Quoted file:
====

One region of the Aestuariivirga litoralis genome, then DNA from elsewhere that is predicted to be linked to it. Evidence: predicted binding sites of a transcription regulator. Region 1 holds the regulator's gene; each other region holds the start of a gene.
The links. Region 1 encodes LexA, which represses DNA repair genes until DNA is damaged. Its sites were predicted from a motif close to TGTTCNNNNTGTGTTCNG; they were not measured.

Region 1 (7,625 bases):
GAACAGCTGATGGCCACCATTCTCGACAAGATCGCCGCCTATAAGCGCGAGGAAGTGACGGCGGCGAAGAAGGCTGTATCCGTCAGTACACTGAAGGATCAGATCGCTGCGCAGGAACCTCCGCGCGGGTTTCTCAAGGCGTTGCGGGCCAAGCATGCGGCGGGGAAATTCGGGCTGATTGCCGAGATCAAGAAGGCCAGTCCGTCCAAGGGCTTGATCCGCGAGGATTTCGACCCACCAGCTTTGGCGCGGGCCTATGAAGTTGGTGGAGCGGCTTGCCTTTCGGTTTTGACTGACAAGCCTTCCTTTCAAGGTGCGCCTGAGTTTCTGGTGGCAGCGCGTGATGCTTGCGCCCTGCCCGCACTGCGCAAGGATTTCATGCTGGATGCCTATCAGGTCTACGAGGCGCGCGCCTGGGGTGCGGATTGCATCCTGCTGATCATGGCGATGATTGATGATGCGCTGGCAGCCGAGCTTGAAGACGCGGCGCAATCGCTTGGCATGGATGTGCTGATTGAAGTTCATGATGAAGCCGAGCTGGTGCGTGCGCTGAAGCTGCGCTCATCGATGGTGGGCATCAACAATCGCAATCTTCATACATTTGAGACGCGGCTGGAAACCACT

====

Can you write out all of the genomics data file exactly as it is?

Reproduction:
One region of the Aestuariivirga litoralis genome, then DNA from elsewhere that is predicted to be linked to it. Evidence: predicted binding sites of a transcription regulator. Region 1 holds the regulator's gene; each other region holds the start of a gene.
The links. Region 1 encodes LexA, which represses DNA repair genes until DNA is damaged. Its sites were predicted from a motif close to TGTTCNNNNTGTGTTCNG; they were not measured.

Region 1 (7,625 bases):
GAACAGCTGATGGCCACCATTCTCGACAAGATCGCCGCCTATAAGCGCGAGGAAGTGACGGCGGCGAAGAAGGCTGTATCCGTCAGTACACTGAAGGATCAGATCGCTGCGCAGGAACCTCCGCGCGGGTTTCTCAAGGCGTTGCGGGCCAAGCATGCGGCGGGGAAATTCGGGCTGATTGCCGAGATCAAGAAGGCCAGTCCGTCCAAGGGCTTGATCCGCGAGGATTTCGACCCACCAGCTTTGGCGCGGGCCTATGAAGTTGGTGGAGCGGCTTGCCTTTCGGTTTTGACTGACAAGCCTTCCTTTCAAGGTGCGCCTGAGTTTCTGGTGGCAGCGCGTGATGCTTGCGCCCTGCCCGCACTGCGCAAGGATTTCATGCTGGATGCCTATCAGGTCTACGAGGCGCGCGCCTGGGGTGCGGATTGCATCCTGCTGATCATGGCGATGATTGATGATGCGCTGGCAGCCGAGCTTGAAGACGCGGCGCAATCGCTTGGCATGGATGTGCTGATTGAAGTTCATGATGAAGCCGAGCTGGTGCGTGCGCTGAAGCTGCGCTCATCGATGGTGGGCATCAACAATCGCAATCTTCATACATTTGAGACGCGGCTGGAAACCACT